Some people don’t care, aren’t really aware, heard the name, didn’t know who it was, or knew who it was and just don’t give a shit. Some people are happy that she’s gone. Some people are devastated. Some people are angry. Some people are sad. Some people are relieved.
People have all these different feelings about her passing because of their thoughts about her. People have different thoughts, so they have different feelings. So if you’re someone who doesn’t follow or care about politics, you might be thinking, who cares? And you just wouldn’t feel much of anything about it.
If you’re someone who didn’t like her jurisprudence and you love Donald Trump and you love conservative justices, your thought might be, this is awesome, now we get another seat on the Supreme Court.
And if you’re someone who really loved RBG and found her inspirational, and if you believed she was one of the few people protecting your rights, and if you’re scared of having someone more conservative on the court, you might be thinking thoughts like, I can’t believe she’s dead, she was so inspirational, this is so sad, now we’re fucked, without her on the court, they’re going to overturn Roe v. Wade, we’re going to lose our rights, people are going to suffer, she should have resigned earlier, she fucked this up for us.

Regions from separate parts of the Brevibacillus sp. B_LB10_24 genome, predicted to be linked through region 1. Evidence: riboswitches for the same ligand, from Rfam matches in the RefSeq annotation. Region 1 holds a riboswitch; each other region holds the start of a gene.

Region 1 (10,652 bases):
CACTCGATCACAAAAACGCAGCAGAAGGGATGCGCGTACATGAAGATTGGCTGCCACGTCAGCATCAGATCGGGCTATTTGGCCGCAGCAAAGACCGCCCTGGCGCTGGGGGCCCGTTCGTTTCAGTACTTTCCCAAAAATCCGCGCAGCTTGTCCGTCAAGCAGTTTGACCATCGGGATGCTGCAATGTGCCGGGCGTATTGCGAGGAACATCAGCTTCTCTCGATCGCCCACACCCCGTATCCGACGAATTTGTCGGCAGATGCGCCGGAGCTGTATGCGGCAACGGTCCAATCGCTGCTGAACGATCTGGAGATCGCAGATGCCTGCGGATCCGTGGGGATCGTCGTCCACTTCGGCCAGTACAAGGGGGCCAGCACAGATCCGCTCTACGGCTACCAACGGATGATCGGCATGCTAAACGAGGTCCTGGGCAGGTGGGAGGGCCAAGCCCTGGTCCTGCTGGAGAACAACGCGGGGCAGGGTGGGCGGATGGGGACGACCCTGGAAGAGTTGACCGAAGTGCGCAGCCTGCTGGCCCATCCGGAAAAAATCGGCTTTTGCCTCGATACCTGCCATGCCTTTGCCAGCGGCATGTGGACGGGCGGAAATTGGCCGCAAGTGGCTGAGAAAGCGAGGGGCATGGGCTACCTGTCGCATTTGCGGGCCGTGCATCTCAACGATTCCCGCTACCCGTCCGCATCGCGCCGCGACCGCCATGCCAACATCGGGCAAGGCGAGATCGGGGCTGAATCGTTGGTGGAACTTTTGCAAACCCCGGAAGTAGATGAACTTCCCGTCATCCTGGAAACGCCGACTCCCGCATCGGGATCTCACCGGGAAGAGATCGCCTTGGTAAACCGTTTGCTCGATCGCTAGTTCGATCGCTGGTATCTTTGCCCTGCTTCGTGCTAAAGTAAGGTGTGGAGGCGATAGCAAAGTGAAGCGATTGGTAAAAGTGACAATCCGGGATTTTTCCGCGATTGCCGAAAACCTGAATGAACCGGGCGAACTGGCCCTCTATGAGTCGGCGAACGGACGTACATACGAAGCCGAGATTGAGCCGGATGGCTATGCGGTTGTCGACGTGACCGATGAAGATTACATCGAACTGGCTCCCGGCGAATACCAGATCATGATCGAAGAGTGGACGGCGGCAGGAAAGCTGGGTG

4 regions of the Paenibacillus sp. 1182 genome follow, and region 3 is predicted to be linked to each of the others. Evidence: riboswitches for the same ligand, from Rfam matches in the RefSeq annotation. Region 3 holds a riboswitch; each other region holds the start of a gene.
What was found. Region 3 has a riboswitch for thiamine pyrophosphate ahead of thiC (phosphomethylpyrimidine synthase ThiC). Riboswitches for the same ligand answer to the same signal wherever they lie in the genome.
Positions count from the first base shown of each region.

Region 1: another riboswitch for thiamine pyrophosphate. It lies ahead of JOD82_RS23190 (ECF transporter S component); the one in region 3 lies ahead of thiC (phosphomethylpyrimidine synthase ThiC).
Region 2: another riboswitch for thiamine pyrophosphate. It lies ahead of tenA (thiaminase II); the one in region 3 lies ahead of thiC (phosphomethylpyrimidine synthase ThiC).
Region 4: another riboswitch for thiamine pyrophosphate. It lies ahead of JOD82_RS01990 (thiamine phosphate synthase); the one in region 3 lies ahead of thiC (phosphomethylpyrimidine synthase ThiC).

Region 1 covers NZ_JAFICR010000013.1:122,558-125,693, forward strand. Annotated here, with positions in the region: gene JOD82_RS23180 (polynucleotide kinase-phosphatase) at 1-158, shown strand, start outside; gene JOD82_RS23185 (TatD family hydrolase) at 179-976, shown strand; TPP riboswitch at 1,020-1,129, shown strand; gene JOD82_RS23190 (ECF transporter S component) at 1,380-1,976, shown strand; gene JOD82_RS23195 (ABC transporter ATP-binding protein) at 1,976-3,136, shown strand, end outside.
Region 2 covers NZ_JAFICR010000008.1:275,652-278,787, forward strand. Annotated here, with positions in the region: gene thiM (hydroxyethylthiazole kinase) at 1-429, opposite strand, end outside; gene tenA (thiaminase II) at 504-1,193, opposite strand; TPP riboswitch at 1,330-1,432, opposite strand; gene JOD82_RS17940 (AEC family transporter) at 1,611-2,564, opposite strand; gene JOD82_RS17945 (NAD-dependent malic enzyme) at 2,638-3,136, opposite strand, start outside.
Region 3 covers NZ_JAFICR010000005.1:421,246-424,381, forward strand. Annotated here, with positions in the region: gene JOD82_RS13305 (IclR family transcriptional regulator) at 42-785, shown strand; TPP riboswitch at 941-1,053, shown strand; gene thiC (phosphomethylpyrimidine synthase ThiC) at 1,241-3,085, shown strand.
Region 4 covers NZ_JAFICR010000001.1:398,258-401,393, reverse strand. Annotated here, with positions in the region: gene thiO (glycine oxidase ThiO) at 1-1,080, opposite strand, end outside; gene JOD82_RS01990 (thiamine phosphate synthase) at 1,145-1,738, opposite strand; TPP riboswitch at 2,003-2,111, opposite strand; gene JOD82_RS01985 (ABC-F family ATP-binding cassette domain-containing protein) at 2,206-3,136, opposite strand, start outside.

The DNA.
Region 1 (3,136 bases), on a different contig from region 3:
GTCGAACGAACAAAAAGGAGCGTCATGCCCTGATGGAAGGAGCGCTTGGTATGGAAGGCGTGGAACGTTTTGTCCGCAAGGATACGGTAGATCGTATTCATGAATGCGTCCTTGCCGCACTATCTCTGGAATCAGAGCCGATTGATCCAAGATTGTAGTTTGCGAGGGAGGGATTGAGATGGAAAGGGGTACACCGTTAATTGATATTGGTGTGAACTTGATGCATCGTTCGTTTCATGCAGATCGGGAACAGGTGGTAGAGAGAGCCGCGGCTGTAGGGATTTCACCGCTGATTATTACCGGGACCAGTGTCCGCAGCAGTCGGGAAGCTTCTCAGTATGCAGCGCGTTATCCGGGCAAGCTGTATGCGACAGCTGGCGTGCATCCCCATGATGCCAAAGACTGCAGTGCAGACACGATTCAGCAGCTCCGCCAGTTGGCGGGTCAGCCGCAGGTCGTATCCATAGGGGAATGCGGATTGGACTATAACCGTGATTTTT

I’m not saying any of these are my specific thoughts. This is just the range of the different thoughts that I have seen people displaying online. And depending on which, if any, or how many of these thoughts you have, you’re going to then have a lot of different feelings.
So the circumstance is always the neutral circumstance, this person was living, they now are not. If you think this is so sad, you’ll feel sad. If you think, now we’re fucked, you may feel despondent. If you think we’re going to lose our rights, you may feel afraid or anxious. If you think she should have resigned earlier, she fucked us over, you may feel angry.
Her death is the circumstance. It just exists. Human thoughts are what give it different meanings for different people. So first of all, I feel like I always need to say this. There’s nothing wrong with feeling negative emotion about this or anything else. The point of thought work is not to never have negative emotion.
If you looked up to RBG, and you believed that she made the world a better place and you found her inspiring, you may want to feel sad that she’s passed away. This is what I call clean pain. It’s grief, it’s natural, it happens when someone we love dies, if we have thoughts that produce it, whether we knew them or not.
And then there’s the dirty pain, which is the fear, the anger, the despondency. Again, that doesn’t mean you shouldn’t have those emotions or they’re bad. It’s just that we want to look more closely and think about what thoughts are creating them. Do we want to keep creating those emotions? Are they serving us?